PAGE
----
The European Central Bank plans to end asset purchases in the third quarter, it said on Thursday, accelerating its exit from extraordinary stimulus in a surprise move, as soaring inflation outweighs concerns about Russia's shock invasion of Ukraine.

With price growth in the euro zone at a record high even before Moscow began its assault on Feb. 24, policymakers were already pushing for a quicker exit from its asset purchases, opening the way for an interest rate hike late this year.

Although the war has challenged this view, February's record 5.8% rate and the prospect of an even higher reading in March raised pressure on the bank to act in line with its mandate of keeping price growth at 2%.

The move still comes as a surprise for investors who had expected the ECB to make as few commitments as possible, keeping its options open until there is more clarity about the war, the impact of sanctions and the future course of commodity prices.

In Thursday's decision, bank confirmed plans to wrap up its 1.85 trillion euro Pandemic Emergency Purchase Programme at the end of the month and said purchases under the older and stricter Asset Purchase Programme (APP) will be smaller than previously planned.

It now expects APP purchases to total 40 billion euros in April, 30 billion euros in May and 20 billion euros in June. Previously it set purchases at 40 billion euros in the second quarter, 30 billion euros in the third quarter and 20 billion in the fourth quarter.

Buys in the third quarter will be "data-dependent" the ECB added, adding that the schedule could still be revised if the inflation outlook changed.

"If the incoming data support the expectation that the medium-term inflation outlook will not weaken even after the end of our net asset purchases, the Governing Council will conclude net purchases under the APP in the third quarter, " the ECB said in a statement.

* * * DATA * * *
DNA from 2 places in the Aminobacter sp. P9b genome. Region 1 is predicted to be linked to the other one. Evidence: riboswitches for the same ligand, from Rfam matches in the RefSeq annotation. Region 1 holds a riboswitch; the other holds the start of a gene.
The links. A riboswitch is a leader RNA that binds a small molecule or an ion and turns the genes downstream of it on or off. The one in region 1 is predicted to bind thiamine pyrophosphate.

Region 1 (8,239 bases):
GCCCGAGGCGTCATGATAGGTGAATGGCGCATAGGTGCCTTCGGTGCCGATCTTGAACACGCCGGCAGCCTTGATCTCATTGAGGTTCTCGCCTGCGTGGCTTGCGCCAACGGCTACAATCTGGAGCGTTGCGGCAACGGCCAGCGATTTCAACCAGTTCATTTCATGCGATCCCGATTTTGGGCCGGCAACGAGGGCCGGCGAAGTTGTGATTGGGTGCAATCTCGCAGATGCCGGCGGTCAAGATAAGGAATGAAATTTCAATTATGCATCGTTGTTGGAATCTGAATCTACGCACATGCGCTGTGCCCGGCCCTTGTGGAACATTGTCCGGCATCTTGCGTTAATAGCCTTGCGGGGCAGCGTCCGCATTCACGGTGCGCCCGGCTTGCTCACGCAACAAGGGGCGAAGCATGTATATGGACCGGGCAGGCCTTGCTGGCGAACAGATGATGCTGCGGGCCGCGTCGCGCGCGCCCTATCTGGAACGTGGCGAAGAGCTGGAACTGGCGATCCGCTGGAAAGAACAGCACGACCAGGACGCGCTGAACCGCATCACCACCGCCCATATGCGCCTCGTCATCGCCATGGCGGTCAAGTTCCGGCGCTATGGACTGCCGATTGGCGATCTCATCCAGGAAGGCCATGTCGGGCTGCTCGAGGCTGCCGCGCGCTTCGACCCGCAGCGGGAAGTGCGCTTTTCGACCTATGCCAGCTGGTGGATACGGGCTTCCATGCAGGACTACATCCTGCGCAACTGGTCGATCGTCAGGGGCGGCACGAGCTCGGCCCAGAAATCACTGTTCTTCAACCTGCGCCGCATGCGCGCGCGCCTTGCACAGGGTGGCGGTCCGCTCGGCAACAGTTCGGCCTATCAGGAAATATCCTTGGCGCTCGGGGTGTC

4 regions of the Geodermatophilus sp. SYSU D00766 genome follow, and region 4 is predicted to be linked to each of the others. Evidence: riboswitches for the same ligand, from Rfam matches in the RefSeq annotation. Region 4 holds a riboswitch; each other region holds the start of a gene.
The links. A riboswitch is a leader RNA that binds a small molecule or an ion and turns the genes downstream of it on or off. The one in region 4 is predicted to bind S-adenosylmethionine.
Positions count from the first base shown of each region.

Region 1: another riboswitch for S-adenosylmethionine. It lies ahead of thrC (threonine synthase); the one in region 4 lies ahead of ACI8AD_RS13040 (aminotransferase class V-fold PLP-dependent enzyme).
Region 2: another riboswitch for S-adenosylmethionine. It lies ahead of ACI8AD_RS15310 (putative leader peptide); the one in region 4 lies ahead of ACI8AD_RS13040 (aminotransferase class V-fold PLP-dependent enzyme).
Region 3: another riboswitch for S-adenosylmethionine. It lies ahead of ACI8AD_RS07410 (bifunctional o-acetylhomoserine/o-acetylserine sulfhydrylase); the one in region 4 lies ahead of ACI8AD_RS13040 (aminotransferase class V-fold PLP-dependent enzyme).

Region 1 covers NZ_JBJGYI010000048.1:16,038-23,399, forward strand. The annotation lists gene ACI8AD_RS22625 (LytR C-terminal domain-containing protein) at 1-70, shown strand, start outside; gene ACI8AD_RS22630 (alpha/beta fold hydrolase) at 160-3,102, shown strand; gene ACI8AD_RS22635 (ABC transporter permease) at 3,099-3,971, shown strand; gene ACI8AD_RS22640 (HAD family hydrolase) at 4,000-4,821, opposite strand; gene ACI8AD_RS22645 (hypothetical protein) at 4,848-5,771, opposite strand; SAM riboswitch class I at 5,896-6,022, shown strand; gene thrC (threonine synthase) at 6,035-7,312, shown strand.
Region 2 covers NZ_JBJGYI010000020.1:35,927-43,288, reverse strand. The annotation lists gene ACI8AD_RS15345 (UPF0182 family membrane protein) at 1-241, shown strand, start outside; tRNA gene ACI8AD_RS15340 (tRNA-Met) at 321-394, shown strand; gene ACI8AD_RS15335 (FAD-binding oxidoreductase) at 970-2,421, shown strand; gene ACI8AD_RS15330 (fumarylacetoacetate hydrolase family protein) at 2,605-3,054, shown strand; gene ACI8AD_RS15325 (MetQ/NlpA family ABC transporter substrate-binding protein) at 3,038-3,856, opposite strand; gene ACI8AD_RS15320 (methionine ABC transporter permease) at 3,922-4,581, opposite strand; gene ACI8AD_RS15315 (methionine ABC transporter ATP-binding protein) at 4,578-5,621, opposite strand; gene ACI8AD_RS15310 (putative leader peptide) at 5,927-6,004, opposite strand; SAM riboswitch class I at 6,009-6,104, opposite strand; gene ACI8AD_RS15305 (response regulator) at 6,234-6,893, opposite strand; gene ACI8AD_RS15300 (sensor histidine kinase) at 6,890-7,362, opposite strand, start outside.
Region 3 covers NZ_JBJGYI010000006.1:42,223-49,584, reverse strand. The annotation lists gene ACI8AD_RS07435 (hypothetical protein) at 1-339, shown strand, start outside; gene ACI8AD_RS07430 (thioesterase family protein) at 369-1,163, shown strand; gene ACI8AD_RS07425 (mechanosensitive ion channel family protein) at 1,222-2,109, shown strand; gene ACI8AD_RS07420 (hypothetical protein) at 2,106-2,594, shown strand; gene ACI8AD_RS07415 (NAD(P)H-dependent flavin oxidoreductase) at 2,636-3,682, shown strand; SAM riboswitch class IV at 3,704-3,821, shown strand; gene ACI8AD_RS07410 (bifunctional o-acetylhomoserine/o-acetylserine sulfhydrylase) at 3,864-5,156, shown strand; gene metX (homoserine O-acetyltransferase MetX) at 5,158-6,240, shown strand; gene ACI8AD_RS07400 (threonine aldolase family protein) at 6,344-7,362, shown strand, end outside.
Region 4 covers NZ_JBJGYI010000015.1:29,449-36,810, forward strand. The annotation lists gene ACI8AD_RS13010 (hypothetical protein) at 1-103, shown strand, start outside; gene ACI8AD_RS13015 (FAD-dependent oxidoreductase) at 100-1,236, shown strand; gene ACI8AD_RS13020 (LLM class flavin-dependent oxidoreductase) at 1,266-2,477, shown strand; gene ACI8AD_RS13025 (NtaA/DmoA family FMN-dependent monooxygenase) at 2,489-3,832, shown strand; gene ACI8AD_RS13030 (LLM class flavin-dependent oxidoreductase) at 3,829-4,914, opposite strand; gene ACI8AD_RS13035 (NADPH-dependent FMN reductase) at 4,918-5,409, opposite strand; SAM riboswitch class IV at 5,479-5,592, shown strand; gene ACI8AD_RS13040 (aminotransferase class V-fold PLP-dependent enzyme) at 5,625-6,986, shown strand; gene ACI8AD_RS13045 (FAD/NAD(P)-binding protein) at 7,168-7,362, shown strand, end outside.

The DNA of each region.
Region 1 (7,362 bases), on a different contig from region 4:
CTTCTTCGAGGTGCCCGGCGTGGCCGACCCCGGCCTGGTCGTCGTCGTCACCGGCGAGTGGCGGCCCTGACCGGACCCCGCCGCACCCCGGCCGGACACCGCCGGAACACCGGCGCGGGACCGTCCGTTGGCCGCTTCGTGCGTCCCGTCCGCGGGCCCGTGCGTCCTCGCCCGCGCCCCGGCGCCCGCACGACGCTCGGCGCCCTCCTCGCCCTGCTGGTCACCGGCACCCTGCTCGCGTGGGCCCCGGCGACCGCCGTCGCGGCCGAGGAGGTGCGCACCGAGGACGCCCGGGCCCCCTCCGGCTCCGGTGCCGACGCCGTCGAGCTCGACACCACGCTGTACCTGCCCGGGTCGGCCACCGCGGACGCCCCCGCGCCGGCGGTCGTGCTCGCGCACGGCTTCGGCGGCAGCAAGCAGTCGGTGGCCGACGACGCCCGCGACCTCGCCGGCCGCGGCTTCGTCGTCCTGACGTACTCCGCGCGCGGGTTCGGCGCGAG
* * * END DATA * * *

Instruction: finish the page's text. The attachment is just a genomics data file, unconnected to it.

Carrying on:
It added that any adjustments in interest rates will take place "some time" after the end of asset buys and they would be "gradual".

The euro quickly firmed on the decision, seen as a modest victory for conservative policymakers, and bond yields rallied.

Ten-year German yields rose about 7 basis points on the decision while the euro was trading at 1.108 versus 1.104 before the decision.

Markets now see around 43 basis points' worth of interest rate hikes this year, up from around 30 basis points predicted before the meeting.

"All in all, today's decisions are a good compromise, keeping maximum flexibility in a very gradual normalisation of monetary policy," ING economist Carsten Brzeski said. "A first rate hike before the end of the year is still possible."

Attention now turns to ECB President Christine Lagarde's 1230 GMT news conference, in which she will also unveil fresh economic projections.


Although the ECB's move comes as a surprise, policy normalisation was still seen as unavoidable.

Inflation across the 19 countries that use the euro could be three times the ECB's 2% target this year and is likely to remain elevated next year, too.

A rebound in economic growth and the tightest labour market in decades should also be pushing the ECB to abandon its ultra-easy policy stance and end a nearly decade-long experiment with unconventional stimulus.

Economists polled by Reuters before the meeting expected the bond purchases to end in the third quarter and rates to rise in the fourth quarter. [POLL/]

The ECB has kept its rate on deposits below zero, effectively charging banks to park their idle cash, since 2014 to fight what was then sluggish inflation in the euro zone.

But the war in Ukraine, on the euro zone's eastern border, could fundamentally change this outlook.

Unprecedented sanctions slapped by Western countries on Russia and soaring commodity prices will all raise uncertainty, dampen growth, and sap households' purchasing power.

Some policymakers even argue that high commodity price are in fact deflationary in the medium term, because high fuel bills will limit households' ability to spend on other products and services.

(Editing by Catherine Evans and Toby Chopra)